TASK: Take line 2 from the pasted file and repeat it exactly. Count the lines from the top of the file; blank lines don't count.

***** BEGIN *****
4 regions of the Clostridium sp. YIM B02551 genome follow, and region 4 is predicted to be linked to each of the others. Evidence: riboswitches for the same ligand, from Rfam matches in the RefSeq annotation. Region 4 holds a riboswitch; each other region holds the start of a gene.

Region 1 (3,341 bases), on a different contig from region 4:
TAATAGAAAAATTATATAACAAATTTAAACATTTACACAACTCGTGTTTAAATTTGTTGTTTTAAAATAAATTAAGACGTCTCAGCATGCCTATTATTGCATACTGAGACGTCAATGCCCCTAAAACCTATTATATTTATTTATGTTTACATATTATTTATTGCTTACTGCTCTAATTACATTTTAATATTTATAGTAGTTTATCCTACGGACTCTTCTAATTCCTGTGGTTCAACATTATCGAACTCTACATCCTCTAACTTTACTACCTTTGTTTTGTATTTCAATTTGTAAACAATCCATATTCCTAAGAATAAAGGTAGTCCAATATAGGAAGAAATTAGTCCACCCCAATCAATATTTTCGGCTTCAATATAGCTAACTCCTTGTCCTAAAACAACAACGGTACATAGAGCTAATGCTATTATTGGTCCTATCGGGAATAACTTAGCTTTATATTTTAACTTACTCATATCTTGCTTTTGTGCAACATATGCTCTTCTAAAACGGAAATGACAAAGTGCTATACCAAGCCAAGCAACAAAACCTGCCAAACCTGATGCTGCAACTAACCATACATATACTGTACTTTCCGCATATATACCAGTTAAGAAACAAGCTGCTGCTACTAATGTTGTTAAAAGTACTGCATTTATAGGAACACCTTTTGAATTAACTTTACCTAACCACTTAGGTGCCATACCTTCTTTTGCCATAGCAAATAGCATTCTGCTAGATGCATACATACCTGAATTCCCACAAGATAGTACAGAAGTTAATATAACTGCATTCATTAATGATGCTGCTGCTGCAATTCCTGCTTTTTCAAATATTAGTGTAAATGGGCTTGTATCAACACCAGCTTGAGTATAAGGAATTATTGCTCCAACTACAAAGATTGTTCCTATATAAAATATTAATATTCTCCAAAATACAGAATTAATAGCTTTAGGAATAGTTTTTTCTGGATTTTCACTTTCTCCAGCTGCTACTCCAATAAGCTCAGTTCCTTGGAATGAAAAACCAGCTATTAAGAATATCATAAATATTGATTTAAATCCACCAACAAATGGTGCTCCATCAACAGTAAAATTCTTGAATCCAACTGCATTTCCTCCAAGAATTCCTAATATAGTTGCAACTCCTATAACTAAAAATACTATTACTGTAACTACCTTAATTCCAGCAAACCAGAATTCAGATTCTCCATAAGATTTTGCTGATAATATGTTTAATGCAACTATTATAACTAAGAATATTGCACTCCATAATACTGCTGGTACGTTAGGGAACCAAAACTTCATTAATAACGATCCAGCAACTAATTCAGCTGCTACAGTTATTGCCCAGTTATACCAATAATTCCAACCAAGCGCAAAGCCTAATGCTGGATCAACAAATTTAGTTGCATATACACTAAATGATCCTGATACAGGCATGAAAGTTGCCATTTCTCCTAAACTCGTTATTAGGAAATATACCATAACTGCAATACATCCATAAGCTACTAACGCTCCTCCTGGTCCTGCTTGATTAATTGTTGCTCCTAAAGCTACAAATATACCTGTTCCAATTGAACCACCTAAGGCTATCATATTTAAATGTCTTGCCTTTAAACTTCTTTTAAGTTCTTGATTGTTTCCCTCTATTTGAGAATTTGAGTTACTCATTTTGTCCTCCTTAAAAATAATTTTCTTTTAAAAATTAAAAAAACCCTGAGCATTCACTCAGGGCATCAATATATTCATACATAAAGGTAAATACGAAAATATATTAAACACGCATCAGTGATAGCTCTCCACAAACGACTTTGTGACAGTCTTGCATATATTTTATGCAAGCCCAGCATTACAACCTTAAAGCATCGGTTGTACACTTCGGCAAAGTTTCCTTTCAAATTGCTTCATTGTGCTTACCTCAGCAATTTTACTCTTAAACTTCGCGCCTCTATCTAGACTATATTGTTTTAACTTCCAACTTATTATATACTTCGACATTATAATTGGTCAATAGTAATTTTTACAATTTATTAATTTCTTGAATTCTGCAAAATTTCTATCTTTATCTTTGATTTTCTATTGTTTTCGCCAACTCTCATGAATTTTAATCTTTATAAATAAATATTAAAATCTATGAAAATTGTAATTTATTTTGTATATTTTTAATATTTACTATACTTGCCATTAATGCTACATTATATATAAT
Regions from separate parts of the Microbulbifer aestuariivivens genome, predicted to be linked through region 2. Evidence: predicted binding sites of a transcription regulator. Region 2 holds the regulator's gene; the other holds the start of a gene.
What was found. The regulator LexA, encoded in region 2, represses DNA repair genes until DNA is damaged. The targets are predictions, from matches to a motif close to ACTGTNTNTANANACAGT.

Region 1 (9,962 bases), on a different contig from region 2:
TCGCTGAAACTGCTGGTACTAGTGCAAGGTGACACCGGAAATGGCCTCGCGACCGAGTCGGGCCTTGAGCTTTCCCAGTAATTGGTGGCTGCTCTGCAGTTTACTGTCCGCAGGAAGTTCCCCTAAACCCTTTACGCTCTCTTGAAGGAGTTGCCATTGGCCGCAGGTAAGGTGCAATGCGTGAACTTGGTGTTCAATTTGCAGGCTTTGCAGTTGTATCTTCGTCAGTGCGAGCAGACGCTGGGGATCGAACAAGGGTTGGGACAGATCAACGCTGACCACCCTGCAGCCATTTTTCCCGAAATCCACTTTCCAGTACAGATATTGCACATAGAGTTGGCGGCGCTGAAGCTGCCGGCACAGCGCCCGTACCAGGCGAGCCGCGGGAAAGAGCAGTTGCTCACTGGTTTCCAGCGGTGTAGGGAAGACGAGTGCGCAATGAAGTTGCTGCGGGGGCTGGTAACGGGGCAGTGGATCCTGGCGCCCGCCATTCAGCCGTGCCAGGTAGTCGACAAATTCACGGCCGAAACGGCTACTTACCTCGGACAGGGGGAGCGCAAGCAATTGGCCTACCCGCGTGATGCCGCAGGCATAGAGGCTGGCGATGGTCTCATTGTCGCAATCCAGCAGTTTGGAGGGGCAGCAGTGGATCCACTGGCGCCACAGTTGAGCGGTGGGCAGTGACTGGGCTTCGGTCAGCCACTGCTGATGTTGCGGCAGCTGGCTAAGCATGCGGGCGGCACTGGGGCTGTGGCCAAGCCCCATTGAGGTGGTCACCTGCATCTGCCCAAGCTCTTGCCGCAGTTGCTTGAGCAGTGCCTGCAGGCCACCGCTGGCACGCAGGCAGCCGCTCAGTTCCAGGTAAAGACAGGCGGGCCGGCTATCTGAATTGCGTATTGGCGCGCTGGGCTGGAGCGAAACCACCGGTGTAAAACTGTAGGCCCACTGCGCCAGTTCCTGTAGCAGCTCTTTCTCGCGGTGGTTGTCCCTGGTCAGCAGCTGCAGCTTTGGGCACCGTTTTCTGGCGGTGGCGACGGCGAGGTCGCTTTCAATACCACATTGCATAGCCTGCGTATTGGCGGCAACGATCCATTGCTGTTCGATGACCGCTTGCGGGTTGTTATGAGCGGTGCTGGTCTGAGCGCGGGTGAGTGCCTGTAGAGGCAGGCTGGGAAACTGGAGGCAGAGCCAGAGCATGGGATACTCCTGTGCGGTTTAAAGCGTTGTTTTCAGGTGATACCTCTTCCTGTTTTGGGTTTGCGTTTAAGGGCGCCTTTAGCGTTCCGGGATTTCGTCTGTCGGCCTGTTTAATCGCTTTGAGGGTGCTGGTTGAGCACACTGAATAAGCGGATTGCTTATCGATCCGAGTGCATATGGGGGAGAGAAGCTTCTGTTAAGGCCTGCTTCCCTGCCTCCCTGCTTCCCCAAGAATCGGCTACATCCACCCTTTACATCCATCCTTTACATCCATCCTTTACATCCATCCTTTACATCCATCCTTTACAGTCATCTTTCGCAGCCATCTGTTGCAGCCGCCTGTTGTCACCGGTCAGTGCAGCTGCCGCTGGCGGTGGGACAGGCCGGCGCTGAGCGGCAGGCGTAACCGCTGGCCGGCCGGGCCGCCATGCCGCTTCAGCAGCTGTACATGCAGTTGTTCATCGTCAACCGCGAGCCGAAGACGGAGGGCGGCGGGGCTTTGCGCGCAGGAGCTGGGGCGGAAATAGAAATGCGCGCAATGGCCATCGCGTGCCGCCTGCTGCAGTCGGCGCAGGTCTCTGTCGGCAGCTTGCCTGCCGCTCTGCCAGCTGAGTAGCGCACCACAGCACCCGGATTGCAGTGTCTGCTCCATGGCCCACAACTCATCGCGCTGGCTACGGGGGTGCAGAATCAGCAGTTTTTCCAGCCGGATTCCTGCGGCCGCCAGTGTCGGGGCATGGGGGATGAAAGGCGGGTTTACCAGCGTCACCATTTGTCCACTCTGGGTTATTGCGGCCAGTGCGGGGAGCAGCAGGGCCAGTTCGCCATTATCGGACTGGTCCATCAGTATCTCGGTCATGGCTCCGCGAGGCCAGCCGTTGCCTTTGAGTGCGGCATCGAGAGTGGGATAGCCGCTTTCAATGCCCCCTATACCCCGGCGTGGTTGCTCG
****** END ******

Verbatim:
Region 1 (3,341 bases), on a different contig from region 4: